Let’s now analyze the struct hchan with the fields related to the buffer according to this example:

hchan structure with buffer attributes

The buffer is made of five attributes:

  • qcount stores the current number of elements in the buffer
  • dataqsiz stores the number of maximum elements in the buffer
  • buf points to a memory segment that contains space for the maximum number of elements in the buffer
  • sendx stores the position in the buffer for the next element to be received by the channel
  • recvx stores the position in the buffer for the next element to be returned by the channel

Thanks to sendx and recvx the buffer works like a circular queue:

circular queue in the channel struct

The circular queue allows us to maintain an order in the buffer without needing to keep shifting the elements when one of them is popped out from the buffer.

Once the limit of the buffer is reached, the goroutine that tries to push an element in the buffer will be moved in the sender list and switched to the waiting status as we have seen in the previous section. Then, as soon as the program will read the buffer, the element at the position recvx from the buffer will be returned and the waiting goroutine will resume and its value will be pushed into the buffer. Those priorities allow the channel to keep a First In First Out behavior.

Latencies due to under-sized buffer

The size of the buffer we define during the channel creation could drastically impact the performances. I will use the fan-out pattern that intensively uses the channel in order to see the impact of different buffer sizes. Here are some benchmarks:

In our benchmark, one producer will inject a one million integer element in the channel while ten producers will read and add them to a single result variable named total.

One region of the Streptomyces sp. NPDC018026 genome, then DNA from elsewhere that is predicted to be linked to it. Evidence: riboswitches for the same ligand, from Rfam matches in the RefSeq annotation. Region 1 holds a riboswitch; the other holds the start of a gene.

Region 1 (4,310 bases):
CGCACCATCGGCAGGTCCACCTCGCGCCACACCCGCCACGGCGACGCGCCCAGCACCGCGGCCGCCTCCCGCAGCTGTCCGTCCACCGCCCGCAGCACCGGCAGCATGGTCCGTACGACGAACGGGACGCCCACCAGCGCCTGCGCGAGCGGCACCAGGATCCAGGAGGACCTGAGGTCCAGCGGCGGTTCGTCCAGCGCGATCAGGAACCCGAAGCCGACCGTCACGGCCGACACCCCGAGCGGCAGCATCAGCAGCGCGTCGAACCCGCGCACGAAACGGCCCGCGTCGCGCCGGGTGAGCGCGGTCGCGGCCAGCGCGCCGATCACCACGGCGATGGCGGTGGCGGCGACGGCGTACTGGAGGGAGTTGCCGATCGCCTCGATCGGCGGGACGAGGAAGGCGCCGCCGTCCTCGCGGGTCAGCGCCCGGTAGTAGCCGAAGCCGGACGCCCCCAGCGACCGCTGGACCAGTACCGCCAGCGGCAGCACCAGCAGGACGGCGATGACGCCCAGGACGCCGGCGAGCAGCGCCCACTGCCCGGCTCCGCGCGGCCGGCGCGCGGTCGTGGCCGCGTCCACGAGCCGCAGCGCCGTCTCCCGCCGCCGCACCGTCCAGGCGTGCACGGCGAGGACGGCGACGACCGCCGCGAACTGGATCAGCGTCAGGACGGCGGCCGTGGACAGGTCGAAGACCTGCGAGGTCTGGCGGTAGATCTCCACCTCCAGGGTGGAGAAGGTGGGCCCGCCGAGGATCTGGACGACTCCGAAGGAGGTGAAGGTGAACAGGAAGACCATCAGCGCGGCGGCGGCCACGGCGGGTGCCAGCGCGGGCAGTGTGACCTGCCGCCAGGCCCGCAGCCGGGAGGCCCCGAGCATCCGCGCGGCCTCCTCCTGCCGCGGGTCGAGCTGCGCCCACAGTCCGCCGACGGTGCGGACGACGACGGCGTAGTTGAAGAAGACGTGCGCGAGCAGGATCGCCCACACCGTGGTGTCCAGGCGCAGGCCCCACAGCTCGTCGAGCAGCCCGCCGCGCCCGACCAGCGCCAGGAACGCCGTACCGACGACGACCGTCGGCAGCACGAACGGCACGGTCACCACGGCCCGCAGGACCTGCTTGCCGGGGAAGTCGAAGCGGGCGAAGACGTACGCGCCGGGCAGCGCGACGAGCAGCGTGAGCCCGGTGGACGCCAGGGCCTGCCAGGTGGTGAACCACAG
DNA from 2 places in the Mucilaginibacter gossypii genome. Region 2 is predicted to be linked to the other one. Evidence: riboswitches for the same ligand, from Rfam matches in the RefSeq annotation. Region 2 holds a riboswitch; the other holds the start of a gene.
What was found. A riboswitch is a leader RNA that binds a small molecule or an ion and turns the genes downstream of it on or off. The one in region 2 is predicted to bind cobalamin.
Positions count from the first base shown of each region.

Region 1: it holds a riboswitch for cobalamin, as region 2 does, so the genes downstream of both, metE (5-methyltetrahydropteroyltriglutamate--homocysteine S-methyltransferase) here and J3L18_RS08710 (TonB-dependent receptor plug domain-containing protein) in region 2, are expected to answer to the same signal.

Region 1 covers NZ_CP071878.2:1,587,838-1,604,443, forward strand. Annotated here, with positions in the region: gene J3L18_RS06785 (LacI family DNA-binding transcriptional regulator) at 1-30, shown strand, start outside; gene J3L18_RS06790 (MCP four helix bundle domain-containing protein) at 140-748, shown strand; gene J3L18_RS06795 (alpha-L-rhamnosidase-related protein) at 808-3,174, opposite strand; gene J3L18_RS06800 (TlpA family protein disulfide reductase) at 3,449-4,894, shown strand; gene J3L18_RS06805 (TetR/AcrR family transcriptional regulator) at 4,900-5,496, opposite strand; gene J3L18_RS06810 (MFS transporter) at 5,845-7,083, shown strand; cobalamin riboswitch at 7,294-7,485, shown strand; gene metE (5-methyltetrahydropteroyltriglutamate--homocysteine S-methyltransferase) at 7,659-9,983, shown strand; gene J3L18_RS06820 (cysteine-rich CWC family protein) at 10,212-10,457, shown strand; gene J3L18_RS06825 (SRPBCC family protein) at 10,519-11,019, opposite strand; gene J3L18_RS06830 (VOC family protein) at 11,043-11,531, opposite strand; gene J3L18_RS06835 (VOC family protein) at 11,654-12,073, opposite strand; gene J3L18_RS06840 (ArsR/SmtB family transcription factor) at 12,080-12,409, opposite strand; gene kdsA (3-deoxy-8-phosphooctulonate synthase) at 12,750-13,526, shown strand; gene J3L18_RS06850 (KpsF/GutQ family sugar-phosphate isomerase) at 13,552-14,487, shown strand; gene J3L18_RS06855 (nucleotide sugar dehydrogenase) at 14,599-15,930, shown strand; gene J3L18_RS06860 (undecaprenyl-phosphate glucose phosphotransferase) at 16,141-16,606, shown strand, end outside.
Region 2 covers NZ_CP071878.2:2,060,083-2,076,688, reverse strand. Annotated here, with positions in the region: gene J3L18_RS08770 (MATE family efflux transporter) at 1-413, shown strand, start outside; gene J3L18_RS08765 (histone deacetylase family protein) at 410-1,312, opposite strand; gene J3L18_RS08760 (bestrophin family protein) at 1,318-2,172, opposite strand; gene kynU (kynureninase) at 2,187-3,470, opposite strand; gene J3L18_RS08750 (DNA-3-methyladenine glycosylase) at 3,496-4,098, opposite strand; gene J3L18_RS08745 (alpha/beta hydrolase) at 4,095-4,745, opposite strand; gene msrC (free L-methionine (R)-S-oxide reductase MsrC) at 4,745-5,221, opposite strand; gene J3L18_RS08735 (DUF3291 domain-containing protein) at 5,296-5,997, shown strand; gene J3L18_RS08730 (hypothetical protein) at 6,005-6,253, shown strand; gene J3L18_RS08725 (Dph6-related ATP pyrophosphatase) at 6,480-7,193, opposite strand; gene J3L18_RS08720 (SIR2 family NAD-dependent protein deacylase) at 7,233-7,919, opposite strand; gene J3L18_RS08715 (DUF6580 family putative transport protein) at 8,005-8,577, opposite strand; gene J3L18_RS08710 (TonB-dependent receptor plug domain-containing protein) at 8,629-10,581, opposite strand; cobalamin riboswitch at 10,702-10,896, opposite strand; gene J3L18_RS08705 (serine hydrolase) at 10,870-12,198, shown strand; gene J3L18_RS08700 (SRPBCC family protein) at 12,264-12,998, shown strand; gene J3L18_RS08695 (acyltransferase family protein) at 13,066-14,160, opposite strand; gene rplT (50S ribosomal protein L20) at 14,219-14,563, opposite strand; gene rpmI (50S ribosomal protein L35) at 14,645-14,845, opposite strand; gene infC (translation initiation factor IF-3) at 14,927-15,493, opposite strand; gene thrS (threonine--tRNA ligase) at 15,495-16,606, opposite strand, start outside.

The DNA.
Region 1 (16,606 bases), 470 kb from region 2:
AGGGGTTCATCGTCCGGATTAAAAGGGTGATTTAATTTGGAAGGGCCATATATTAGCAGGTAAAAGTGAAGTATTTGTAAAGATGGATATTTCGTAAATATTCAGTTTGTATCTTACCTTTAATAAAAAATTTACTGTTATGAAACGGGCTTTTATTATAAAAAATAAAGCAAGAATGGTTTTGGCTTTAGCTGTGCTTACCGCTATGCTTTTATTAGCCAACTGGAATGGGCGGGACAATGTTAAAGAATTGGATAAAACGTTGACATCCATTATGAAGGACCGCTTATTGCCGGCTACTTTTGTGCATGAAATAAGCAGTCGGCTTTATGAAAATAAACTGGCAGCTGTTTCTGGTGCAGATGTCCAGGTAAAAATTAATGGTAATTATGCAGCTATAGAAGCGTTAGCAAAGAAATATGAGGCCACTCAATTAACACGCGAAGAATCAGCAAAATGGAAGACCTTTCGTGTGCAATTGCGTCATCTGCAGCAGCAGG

I will run them ten times and analyze the result thanks to benchstat:

name                                    time/op
WithNoBuffer-8 306µs ± 3%
WithBufferSizeOf1-8 248µs ± 1%
WithBufferSizeEqualsToNumberOfWorker-8 183µs ± 4%
WithBufferSizeExceedsNumberOfWorker-8 134µs ± 2%

A well sized buffer could really make your application faster! Let’s analyze the traces of our benchmarks to confirm where the latencies are.

Tracing the latency

Tracing your benchmarks will give you access to a synchronization blocking profile that shows where goroutines block waiting on synchronization primitives are. Goroutines spend 9ms blocked in synchronization waiting for a value from the unbuffered channel while a 50-sized buffer only wait for 1.9ms:

synchronization blocking profile

Thanks to the buffer, when the latency comes to send a value it is decreased by five:

synchronization blocking profile

We do now have a confirmation of our previous doubts. The size of the buffer can play an important role in our application performances.

A Journey With Go

A Journey With Go Language Programming

Vincent Blanchon

Written by

Gopher — Dubai

A Journey With Go

A Journey With Go Language Programming